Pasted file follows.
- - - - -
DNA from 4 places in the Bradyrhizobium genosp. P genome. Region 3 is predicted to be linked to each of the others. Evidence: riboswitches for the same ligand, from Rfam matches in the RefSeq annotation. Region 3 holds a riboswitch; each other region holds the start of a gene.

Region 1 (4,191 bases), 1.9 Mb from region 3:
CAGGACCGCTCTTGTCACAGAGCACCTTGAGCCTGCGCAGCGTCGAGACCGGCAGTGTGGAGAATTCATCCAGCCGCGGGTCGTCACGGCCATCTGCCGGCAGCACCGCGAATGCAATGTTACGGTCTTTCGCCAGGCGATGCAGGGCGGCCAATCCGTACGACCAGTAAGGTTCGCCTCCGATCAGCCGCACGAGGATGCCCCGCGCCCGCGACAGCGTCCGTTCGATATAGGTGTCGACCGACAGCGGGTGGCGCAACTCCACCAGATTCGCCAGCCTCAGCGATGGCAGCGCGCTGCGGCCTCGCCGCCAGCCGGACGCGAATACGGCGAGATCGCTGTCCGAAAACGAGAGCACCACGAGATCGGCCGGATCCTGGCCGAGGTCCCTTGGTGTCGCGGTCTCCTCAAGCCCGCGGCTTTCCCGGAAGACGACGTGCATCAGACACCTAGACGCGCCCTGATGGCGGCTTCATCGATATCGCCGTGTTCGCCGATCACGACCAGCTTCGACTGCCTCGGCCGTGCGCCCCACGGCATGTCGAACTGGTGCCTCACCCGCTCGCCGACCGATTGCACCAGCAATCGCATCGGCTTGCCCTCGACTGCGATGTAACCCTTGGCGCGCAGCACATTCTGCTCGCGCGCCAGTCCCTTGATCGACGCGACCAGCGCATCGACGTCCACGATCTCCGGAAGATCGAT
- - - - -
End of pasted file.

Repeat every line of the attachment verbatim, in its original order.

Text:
DNA from 4 places in the Bradyrhizobium genosp. P genome. Region 3 is predicted to be linked to each of the others. Evidence: riboswitches for the same ligand, from Rfam matches in the RefSeq annotation. Region 3 holds a riboswitch; each other region holds the start of a gene.

Region 1 (4,191 bases), 1.9 Mb from region 3:
CAGGACCGCTCTTGTCACAGAGCACCTTGAGCCTGCGCAGCGTCGAGACCGGCAGTGTGGAGAATTCATCCAGCCGCGGGTCGTCACGGCCATCTGCCGGCAGCACCGCGAATGCAATGTTACGGTCTTTCGCCAGGCGATGCAGGGCGGCCAATCCGTACGACCAGTAAGGTTCGCCTCCGATCAGCCGCACGAGGATGCCCCGCGCCCGCGACAGCGTCCGTTCGATATAGGTGTCGACCGACAGCGGGTGGCGCAACTCCACCAGATTCGCCAGCCTCAGCGATGGCAGCGCGCTGCGGCCTCGCCGCCAGCCGGACGCGAATACGGCGAGATCGCTGTCCGAAAACGAGAGCACCACGAGATCGGCCGGATCCTGGCCGAGGTCCCTTGGTGTCGCGGTCTCCTCAAGCCCGCGGCTTTCCCGGAAGACGACGTGCATCAGACACCTAGACGCGCCCTGATGGCGGCTTCATCGATATCGCCGTGTTCGCCGATCACGACCAGCTTCGACTGCCTCGGCCGTGCGCCCCACGGCATGTCGAACTGGTGCCTCACCCGCTCGCCGACCGATTGCACCAGCAATCGCATCGGCTTGCCCTCGACTGCGATGTAACCCTTGGCGCGCAGCACATTCTGCTCGCGCGCCAGTCCCTTGATCGACGCGACCAGCGCATCGACGTCCACGATCTCCGGAAGATCGAT